Breastfeeding Blog, breastfeeding clothes, breastfeeding dress, breastfeeding tops

    Stand next to the wall, feet parallel. Standing closer to the wall will result in more sensation, so if you need to go slower here, step a little farther from the wall. Reach your arm closes to the wall back and press it into the wall, palm facing in, thumb up. You can bring your other hand to the wall, in front of you (as I'm doing in the photo) or your can wrap your hand around your ribcage closest to the wall and gently pull your ribcage forward. That feels pretty nice. Stay here for anywhere between 5 rounds of breath to 2-3 minutes. Repeat on the other side. BONUS: tip your chin slightly up and away from the wall as you hold to get a sweet little neck stretch.


    Breastfeeding Blog, breastfeeding clothes, breastfeeding dress, breastfeeding topsypga 4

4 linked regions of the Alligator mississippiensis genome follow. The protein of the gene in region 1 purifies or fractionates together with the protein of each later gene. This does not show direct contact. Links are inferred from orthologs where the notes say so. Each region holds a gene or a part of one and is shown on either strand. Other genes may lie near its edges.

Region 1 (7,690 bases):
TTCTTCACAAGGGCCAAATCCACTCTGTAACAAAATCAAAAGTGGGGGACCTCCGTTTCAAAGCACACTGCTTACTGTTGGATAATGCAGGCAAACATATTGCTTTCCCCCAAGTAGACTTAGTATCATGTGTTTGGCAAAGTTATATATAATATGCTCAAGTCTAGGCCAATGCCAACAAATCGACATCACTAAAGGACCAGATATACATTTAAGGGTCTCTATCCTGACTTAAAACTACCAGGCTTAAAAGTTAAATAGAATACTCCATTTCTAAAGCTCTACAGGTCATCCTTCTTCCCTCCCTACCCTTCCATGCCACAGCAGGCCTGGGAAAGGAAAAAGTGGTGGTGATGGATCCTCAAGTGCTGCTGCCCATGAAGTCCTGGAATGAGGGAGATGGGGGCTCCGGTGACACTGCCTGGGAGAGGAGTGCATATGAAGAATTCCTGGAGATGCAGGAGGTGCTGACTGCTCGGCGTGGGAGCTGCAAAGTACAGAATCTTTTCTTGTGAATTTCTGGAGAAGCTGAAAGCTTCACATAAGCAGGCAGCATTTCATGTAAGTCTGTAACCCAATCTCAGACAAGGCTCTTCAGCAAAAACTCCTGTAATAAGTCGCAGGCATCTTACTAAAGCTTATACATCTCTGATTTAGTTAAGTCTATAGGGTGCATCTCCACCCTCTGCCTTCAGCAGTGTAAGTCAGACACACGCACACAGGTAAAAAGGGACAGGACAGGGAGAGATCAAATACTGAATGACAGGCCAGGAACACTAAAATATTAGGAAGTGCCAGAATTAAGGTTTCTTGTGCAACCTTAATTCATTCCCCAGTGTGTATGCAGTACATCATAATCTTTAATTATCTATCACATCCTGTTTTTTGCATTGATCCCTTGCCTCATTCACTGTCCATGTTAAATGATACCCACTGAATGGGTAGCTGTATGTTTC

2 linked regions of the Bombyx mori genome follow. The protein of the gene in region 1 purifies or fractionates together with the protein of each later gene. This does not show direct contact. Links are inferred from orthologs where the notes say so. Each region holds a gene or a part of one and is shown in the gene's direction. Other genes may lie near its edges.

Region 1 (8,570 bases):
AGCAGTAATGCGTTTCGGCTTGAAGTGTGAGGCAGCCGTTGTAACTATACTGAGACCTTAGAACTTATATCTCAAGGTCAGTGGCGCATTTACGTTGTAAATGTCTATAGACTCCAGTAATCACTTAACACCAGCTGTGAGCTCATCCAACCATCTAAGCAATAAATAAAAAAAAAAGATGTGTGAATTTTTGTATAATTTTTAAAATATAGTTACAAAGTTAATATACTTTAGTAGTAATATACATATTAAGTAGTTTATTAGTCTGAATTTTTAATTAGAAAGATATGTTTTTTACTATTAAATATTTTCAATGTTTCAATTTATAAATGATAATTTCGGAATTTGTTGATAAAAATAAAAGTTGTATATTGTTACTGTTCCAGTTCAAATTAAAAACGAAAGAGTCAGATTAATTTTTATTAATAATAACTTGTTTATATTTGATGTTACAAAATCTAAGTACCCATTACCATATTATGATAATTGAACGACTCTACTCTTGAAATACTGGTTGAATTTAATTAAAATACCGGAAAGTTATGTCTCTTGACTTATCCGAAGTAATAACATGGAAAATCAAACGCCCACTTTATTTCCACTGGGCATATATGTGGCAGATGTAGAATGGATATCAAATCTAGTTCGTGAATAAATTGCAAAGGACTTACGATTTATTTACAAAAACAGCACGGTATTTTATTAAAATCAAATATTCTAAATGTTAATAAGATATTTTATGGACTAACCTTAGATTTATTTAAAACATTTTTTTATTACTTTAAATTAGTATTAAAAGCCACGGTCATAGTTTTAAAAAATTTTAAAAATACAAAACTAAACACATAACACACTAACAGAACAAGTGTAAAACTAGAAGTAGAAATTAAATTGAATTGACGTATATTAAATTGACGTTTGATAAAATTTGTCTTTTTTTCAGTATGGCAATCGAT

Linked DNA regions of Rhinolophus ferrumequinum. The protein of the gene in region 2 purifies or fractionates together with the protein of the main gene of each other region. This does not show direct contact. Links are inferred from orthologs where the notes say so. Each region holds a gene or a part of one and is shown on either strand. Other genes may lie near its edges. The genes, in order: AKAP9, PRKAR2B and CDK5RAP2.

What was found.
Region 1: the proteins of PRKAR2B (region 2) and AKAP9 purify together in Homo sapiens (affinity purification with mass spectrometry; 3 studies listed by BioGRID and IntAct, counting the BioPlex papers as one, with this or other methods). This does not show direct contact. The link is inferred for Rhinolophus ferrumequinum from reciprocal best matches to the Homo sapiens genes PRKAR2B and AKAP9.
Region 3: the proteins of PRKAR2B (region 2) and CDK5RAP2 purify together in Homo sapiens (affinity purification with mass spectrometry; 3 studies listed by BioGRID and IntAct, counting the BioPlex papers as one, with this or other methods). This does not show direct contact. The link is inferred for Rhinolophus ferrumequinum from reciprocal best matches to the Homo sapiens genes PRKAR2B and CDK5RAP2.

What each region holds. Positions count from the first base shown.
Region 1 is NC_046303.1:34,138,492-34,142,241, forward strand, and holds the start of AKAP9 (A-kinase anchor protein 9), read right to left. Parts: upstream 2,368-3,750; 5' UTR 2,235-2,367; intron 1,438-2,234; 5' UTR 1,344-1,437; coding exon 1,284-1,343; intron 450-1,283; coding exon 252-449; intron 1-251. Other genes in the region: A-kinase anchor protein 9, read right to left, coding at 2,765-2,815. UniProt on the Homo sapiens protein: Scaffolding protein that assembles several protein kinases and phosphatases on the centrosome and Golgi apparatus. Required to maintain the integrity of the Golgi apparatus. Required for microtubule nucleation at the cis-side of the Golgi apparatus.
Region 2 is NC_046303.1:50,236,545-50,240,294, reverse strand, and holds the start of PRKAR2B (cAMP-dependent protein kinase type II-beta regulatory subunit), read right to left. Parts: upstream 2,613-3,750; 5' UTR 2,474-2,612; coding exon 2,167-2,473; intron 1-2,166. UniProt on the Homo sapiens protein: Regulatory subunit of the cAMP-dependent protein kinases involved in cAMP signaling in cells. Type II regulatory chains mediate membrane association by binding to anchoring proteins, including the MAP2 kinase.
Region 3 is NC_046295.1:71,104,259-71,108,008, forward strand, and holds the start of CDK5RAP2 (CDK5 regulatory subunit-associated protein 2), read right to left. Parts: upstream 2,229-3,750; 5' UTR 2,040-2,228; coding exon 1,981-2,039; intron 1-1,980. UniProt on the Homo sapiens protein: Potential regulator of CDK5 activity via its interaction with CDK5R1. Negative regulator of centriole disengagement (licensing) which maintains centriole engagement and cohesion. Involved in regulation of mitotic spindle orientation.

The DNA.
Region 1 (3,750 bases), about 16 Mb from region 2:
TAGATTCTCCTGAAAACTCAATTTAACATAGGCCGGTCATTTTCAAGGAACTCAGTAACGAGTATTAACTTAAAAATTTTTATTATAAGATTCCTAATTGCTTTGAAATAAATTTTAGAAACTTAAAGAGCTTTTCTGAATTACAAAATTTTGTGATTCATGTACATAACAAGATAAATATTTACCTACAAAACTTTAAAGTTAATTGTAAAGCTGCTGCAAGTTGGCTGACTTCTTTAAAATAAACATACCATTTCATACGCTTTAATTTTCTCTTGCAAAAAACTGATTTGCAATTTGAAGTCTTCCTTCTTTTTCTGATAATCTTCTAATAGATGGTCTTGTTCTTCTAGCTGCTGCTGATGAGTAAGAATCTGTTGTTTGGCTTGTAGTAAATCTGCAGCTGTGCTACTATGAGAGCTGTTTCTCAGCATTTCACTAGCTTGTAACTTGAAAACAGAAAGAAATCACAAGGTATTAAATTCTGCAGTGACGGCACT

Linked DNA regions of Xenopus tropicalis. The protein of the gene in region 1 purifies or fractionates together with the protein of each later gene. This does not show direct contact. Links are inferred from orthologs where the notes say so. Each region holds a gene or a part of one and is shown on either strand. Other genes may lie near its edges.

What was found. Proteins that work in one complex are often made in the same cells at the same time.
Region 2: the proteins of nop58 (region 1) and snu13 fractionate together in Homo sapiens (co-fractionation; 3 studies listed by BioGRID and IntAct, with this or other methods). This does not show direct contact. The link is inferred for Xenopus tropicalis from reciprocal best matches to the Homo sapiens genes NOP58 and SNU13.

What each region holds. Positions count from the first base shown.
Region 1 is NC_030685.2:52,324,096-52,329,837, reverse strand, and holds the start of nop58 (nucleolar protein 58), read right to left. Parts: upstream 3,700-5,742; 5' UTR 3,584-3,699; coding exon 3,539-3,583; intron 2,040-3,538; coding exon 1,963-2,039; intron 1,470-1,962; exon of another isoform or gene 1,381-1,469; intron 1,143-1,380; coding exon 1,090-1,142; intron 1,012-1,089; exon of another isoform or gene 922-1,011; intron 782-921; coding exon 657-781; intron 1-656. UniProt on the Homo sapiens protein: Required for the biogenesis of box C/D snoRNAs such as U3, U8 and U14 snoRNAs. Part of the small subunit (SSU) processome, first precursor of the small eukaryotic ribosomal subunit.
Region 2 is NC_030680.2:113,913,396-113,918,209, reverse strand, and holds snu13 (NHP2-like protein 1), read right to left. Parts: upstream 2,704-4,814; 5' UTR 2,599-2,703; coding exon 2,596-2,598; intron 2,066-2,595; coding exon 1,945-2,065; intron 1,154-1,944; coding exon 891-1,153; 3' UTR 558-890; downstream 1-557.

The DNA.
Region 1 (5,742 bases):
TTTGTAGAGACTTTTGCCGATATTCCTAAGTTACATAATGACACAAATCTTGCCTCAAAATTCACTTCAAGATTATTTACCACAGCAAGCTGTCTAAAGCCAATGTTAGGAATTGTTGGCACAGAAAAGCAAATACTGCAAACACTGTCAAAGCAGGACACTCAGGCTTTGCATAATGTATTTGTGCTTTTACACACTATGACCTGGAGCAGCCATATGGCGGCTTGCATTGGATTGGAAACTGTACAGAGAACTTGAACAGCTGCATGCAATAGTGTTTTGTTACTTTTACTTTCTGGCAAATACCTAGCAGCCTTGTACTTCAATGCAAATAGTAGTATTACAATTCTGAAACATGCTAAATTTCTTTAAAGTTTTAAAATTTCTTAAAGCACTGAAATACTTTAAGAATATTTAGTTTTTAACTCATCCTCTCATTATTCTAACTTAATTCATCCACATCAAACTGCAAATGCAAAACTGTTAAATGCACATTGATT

Stand facing the wall and fold forward at the waist, making your body into an L-shape. Walk your hands down the wall until they are parallel to your shoulders. (If your hands are higher up than your shoulders, there is more pressure on your rotator cuff which may feel a little pinchy.) Find softness in your knees or even bend them a bit, as I'm doing in the photos. In the starting position, keep your arms straight. You might squirm a bit here and do cat-cow movements with your spine or rock your hips side to side.

    For part II of this movement, inhale and begin to bend your elbows outward, pressing your hands into the wall. As you exhale, straighten your arms again, squeezing your shoulder blades toward one another as you do. (These are essentially down-dog wall push-ups!) Repeat between 5-20 times.


    When your shoulders need some love, opening, and attention, try this little sequence. Do you have another favorite move or pose for shoulder relief? (Aside from Netflix and wine; we already know about that one.) We'd love to hear your tricks, tips, and favorite poses for shoulder opening. And if you try this sequence and love it, let us know that, too!



    Read more from Alexandra at Lifelong Yoga | Whole Mama Yoga | Facebook | Instagram